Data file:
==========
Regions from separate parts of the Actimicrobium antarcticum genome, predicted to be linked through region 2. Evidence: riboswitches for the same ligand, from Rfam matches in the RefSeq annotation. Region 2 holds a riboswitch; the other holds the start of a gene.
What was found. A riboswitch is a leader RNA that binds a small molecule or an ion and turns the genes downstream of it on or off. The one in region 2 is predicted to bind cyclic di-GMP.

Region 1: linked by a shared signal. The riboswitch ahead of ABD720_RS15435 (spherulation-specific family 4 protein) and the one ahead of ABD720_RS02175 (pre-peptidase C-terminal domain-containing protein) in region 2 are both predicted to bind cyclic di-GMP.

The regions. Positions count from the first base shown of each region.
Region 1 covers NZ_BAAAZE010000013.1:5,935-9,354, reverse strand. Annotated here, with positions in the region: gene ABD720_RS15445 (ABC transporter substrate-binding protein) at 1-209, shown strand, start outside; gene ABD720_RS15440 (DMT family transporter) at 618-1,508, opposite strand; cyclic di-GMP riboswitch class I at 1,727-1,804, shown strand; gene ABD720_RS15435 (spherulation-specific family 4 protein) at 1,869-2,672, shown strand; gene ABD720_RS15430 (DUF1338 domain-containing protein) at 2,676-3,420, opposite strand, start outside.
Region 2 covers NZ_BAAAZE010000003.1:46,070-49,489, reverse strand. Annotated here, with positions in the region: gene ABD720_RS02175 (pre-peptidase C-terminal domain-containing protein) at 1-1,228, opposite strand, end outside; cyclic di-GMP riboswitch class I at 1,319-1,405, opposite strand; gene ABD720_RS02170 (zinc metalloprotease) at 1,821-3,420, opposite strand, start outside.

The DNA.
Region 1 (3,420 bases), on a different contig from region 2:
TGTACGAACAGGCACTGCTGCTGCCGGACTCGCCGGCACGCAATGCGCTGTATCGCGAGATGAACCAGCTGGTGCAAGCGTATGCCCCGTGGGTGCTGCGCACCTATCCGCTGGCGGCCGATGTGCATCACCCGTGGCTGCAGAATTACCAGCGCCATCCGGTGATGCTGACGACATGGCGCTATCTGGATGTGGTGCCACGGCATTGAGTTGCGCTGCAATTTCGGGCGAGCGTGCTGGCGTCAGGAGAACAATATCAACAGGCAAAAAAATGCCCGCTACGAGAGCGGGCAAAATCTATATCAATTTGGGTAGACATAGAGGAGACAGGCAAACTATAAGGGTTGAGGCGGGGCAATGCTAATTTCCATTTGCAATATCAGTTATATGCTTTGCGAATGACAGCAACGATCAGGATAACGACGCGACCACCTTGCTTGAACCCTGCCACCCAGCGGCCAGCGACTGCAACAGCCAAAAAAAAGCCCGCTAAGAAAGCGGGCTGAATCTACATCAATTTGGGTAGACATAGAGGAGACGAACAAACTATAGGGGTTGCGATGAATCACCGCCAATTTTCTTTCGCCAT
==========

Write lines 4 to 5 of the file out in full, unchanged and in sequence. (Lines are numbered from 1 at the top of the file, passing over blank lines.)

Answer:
The regions. Positions count from the first base shown of each region.
Region 1 covers NZ_BAAAZE010000013.1:5,935-9,354, reverse strand. Annotated here, with positions in the region: gene ABD720_RS15445 (ABC transporter substrate-binding protein) at 1-209, shown strand, start outside; gene ABD720_RS15440 (DMT family transporter) at 618-1,508, opposite strand; cyclic di-GMP riboswitch class I at 1,727-1,804, shown strand; gene ABD720_RS15435 (spherulation-specific family 4 protein) at 1,869-2,672, shown strand; gene ABD720_RS15430 (DUF1338 domain-containing protein) at 2,676-3,420, opposite strand, start outside.